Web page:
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Love the Middle Class? Index Virginia’s Taxes!

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Virginia’s most effective tax collector is inflation.

Virginia’s long refusal to adjust any element of its income tax for slow but constant inflation means that each year, a slightly higher percentage of your growing income is taxed, and the rising costs of living shrink the value of the standard deduction and push more of your income into the top tax bracket.

In 1990 Virginia’s income tax looked like it does today – an $800 personal exemption, a $3,000 standard deduction for a single taxpayer, and income above $17,000 was taxed at the maximum rate of 5.75 percent.

Had the 1990 tax code also included a provision to adjust those amounts annually for inflation, today the personal exemption would be $1,578, the individual standard deduction $5,916 and the top tax rate would not kick in until $33,524.   The higher personal exemption and standard deduction combined would eliminate the tax bite on almost $9,000 income for a family of four – saving over $500.

Those figures come from a simple on-line calculator, with the baseline of January 1990 and the amounts adjusted to December 2018, a period of about 97 percent inflation.   Call it indexing, call it a cost of living adjustment, the bottom line is the same.  Such annual adjustments are widespread in the economy, and the federal tax system adjusts annually.

In 1990, the federal personal exemption was $2,050 and by 2017 that had risen to $4,050.  The 1990 federal standard deduction was $5,450 and was $12,700 in 2017.  That’s indexing at work.

The Virginia General Assembly has consistently refused to recognize the impact of inflation on our tax code, doing the most damage to those working middle class families who dominate campaign rhetoric.

It has another chance during the 2019 debate over how to respond to recent changes in the federal tax system, which are producing a $600 million or more annual boost in state revenue.  Several pending bills pick up on a Thomas Jefferson Institute for Public Policy call to start indexing in 2020, with the next state budget cycle.  They would use the same measure used by the federal IRS.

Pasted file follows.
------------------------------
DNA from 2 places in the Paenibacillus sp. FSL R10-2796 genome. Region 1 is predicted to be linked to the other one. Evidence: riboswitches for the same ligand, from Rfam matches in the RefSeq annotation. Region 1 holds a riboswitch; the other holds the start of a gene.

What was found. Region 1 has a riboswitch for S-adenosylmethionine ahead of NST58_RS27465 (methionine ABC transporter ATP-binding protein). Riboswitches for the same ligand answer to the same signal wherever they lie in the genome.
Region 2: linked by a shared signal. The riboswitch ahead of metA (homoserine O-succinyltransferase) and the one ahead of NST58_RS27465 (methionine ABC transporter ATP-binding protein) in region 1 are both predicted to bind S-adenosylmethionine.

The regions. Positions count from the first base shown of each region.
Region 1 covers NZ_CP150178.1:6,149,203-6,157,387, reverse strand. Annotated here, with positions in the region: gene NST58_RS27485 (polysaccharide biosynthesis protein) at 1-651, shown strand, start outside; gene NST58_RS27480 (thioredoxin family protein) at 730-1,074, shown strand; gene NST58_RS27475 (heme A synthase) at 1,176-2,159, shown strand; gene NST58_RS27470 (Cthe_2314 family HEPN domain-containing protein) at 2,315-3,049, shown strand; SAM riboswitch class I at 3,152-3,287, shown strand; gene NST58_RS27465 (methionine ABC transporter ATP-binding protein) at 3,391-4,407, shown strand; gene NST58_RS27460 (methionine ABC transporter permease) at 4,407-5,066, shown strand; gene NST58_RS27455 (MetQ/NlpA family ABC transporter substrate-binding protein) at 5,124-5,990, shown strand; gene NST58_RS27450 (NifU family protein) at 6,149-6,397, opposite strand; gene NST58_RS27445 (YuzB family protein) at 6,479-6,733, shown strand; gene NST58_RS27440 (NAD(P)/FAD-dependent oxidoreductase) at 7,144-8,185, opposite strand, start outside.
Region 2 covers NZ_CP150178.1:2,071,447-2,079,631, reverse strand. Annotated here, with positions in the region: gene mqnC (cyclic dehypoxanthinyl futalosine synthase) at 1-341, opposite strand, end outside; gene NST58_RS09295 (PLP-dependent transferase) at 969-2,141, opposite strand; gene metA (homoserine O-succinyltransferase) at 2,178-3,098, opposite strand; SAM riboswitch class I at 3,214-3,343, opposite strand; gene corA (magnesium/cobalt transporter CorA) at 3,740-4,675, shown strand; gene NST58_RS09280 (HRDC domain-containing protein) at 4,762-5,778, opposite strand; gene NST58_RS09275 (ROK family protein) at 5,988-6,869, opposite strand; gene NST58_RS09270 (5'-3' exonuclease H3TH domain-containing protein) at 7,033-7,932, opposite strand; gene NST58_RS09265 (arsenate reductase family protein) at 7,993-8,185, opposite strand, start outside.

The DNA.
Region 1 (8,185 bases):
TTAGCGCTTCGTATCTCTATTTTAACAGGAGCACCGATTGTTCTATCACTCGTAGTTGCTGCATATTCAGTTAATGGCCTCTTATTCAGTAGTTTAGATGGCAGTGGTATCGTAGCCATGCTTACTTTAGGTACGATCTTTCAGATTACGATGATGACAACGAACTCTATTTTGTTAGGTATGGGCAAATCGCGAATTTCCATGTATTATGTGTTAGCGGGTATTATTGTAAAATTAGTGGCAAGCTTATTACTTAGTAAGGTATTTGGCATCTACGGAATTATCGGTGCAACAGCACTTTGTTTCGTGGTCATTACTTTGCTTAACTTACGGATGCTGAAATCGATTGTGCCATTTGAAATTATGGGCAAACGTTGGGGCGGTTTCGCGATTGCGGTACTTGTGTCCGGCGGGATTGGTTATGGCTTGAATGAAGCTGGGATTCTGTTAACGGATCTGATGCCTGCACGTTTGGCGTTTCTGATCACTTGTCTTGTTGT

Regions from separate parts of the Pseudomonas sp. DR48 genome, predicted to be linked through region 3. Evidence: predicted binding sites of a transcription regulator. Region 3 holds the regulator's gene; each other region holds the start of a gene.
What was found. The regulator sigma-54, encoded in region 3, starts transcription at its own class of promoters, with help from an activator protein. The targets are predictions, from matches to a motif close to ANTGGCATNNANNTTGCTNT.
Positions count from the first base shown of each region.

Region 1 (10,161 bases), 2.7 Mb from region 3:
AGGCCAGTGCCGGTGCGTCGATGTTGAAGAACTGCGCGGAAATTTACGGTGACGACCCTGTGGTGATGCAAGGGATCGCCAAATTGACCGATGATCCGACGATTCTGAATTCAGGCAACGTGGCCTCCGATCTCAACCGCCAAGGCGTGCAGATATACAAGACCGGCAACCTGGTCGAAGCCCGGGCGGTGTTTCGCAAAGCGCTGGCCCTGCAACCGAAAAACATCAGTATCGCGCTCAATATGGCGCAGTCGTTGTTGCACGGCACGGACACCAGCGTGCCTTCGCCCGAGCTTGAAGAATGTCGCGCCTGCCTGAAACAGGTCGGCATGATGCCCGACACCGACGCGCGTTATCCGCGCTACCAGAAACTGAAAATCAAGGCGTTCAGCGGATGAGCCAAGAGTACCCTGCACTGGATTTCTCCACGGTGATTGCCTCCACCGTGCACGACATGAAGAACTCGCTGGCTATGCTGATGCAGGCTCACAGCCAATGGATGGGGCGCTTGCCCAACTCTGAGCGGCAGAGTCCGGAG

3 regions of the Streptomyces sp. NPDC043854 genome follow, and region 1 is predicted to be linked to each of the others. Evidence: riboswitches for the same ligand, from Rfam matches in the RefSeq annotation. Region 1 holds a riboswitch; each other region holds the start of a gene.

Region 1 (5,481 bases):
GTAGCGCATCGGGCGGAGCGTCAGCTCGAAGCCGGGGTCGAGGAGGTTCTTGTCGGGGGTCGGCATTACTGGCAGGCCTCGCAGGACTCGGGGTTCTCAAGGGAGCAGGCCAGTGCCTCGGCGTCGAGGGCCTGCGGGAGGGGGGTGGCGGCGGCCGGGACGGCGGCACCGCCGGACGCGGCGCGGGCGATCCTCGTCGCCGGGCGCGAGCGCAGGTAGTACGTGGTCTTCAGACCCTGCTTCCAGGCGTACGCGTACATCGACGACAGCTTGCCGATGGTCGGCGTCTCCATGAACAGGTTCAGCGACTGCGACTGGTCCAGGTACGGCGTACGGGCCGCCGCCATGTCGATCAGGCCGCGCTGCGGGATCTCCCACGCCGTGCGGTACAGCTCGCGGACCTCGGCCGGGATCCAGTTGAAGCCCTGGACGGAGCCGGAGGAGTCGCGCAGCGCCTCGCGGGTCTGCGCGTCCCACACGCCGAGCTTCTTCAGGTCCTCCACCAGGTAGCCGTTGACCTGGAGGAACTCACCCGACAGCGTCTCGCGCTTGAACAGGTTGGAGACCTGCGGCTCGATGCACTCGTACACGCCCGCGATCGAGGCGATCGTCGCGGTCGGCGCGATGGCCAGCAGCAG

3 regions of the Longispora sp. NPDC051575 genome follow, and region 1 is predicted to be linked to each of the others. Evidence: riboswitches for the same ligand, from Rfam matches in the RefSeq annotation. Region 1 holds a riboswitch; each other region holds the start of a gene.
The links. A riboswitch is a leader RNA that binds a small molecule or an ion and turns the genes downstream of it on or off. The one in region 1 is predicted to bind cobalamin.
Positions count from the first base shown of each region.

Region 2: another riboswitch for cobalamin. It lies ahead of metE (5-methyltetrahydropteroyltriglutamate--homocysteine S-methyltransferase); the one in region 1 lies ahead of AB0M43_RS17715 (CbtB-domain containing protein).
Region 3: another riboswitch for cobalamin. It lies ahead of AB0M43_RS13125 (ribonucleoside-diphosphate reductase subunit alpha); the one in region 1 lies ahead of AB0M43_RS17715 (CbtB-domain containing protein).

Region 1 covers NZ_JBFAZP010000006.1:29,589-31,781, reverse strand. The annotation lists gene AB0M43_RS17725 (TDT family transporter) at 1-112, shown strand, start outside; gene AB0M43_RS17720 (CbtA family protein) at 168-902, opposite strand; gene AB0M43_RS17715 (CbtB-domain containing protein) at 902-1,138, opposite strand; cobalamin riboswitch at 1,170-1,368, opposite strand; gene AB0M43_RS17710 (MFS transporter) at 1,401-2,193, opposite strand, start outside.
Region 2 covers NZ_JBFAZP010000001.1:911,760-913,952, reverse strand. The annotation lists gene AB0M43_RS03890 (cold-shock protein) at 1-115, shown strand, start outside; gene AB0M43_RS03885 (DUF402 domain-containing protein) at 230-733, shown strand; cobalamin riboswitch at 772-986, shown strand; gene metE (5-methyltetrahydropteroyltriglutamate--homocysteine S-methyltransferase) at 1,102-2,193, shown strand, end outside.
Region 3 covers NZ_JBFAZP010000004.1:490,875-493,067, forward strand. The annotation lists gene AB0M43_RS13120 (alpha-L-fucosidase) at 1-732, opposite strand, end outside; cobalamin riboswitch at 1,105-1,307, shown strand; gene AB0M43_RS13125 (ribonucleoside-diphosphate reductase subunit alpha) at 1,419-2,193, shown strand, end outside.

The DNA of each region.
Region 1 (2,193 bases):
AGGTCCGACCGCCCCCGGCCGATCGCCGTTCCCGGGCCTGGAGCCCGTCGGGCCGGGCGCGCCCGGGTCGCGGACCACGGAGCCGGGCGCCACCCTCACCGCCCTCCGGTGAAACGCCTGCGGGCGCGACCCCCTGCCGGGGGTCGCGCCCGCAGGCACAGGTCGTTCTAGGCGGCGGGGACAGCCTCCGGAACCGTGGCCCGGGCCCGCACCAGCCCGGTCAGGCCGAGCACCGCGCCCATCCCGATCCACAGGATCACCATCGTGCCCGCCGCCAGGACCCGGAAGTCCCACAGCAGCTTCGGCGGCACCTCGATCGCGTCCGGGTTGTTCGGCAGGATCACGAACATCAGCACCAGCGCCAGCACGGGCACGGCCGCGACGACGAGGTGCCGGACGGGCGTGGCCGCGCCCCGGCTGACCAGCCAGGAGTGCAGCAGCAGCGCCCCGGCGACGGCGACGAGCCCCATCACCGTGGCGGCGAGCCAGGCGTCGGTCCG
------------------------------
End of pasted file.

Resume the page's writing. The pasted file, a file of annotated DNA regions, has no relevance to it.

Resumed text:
Those bills would also make one of the key inflation adjustments immediately, a 100 percent increase in the standard deduction to $6,000 per person or $12,000 per couple.  Technically, that is just the 1990 amount adjusted for inflation.  A failure of the legislature to at least do that, to make that one fair adjustment, would be hard to explain given this opportunity.

But the beauty of slow and steady inflation, to the Tax Man anyway, is most people don’t notice it.   These aren’t the days of the 1970s, with double digit annual price increases.  And the most politically-aware and connected taxpayers have a strong protection against the erosive power of inflation – they take itemized deductions.

When inflation increases their home value and local tax bill, when they buy a new house (or second house) and get a larger mortgage or buy a new car and get a larger car tax bill, the tax system subsidizes those costs.  They get some of it back by deducting it off their state tax bill.  If they have high medical costs, again, those can produce some tax savings.  Since 1990 most of those people have seen those costs and other costs rise, but the tax code has shielded the full impact.

Not so people taking the standard deduction.  They pay higher rents than in 1990 (with their landlords deducting taxes and interest), they also pay higher car tax and medical costs, but the state standard deduction today is worth half what it was in 1990.  Half.  It will continue to drop in real value if nothing is done.

Protecting people who take itemized deductions, especially people who pay the highest local real estate and car taxes, is an incredibly important priority to a short-sighted group of Virginia legislators.  We sort the members of the General Assembly by party, gender, and note which have rural and urban districts.  Perhaps we should also ask all 140 which way they do their taxes:  using Virginia’s frozen and eroded standard deduction, or using the itemized method which protects them from inflation?

Itemized deductions with their automatic inflation protection show how the tax code is written by the well-off to benefit the well-off.  The federally-driven economic safety net system for low-income families is also adjusted for inflation, including the Earned Income Tax Credit grant program that Governor Ralph Northam is promoting.

Will the General Assembly leave town without giving the same protections to everybody in the middle?

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